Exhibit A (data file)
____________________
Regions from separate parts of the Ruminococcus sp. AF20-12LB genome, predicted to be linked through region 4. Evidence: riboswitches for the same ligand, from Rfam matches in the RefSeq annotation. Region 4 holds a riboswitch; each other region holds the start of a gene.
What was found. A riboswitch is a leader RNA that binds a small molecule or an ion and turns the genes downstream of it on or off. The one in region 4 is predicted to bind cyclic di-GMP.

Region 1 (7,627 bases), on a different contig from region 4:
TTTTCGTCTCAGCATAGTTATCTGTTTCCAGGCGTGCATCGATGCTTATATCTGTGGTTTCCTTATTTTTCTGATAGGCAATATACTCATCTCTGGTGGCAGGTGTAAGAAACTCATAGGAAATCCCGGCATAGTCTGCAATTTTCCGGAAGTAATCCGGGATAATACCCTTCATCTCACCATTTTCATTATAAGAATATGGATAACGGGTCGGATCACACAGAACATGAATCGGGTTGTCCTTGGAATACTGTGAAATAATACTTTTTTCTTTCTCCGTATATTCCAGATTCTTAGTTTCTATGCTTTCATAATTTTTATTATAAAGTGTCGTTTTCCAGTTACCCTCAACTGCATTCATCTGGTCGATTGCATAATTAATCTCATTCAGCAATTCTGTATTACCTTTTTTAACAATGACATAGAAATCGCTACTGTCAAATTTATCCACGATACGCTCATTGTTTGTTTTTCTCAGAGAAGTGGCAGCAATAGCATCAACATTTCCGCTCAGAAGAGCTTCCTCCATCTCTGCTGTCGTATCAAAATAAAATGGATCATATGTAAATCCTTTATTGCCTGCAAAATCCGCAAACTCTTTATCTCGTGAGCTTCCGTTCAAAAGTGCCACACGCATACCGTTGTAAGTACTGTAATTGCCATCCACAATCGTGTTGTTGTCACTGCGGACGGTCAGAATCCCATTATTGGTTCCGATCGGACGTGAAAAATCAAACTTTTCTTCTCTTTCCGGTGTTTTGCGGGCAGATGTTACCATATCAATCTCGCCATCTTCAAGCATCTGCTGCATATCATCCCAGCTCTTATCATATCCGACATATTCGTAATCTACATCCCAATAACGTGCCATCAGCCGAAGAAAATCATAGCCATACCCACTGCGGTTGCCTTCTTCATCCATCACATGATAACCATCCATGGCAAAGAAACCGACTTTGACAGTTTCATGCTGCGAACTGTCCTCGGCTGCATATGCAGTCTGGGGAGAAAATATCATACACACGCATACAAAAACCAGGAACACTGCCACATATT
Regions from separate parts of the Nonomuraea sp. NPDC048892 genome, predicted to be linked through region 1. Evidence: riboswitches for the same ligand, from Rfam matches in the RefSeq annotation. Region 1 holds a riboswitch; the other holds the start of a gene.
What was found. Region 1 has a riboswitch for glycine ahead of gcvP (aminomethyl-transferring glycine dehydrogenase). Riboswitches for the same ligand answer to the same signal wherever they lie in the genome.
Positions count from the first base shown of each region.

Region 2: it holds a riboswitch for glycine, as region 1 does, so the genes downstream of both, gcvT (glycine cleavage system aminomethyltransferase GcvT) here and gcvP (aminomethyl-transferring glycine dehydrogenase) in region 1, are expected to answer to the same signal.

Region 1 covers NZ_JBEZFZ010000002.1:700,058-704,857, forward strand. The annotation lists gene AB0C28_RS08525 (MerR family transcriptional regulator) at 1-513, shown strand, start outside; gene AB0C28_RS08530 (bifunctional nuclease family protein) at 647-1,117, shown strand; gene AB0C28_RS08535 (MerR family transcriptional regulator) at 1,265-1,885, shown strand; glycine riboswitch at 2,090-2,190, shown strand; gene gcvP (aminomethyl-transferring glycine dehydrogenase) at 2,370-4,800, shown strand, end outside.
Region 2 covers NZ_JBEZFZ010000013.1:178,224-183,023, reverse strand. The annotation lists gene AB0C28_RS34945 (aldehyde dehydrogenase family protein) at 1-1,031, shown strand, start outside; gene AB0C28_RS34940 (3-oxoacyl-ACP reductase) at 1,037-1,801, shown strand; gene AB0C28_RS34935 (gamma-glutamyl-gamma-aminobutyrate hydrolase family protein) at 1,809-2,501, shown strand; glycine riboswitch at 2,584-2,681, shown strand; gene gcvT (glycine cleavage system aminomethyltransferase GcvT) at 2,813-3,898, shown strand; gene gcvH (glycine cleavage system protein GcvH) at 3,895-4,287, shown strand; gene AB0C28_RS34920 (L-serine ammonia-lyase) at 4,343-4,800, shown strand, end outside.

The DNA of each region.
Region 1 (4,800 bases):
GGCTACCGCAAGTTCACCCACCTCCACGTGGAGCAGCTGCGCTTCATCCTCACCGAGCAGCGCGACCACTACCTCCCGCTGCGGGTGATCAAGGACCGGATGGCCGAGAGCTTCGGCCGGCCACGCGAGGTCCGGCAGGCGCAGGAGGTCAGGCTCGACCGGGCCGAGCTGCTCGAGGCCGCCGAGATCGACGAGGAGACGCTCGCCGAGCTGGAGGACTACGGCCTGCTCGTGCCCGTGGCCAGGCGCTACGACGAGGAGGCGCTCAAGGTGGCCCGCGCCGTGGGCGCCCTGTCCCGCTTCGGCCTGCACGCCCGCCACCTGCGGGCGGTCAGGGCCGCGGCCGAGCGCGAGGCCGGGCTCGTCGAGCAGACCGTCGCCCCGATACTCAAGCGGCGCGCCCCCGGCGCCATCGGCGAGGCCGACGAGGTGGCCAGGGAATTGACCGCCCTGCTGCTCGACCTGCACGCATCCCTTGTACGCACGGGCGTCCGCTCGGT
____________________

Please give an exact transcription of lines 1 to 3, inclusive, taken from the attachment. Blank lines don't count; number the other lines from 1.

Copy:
Regions from separate parts of the Ruminococcus sp. AF20-12LB genome, predicted to be linked through region 4. Evidence: riboswitches for the same ligand, from Rfam matches in the RefSeq annotation. Region 4 holds a riboswitch; each other region holds the start of a gene.
What was found. A riboswitch is a leader RNA that binds a small molecule or an ion and turns the genes downstream of it on or off. The one in region 4 is predicted to bind cyclic di-GMP.

Region 1 (7,627 bases), on a different contig from region 4: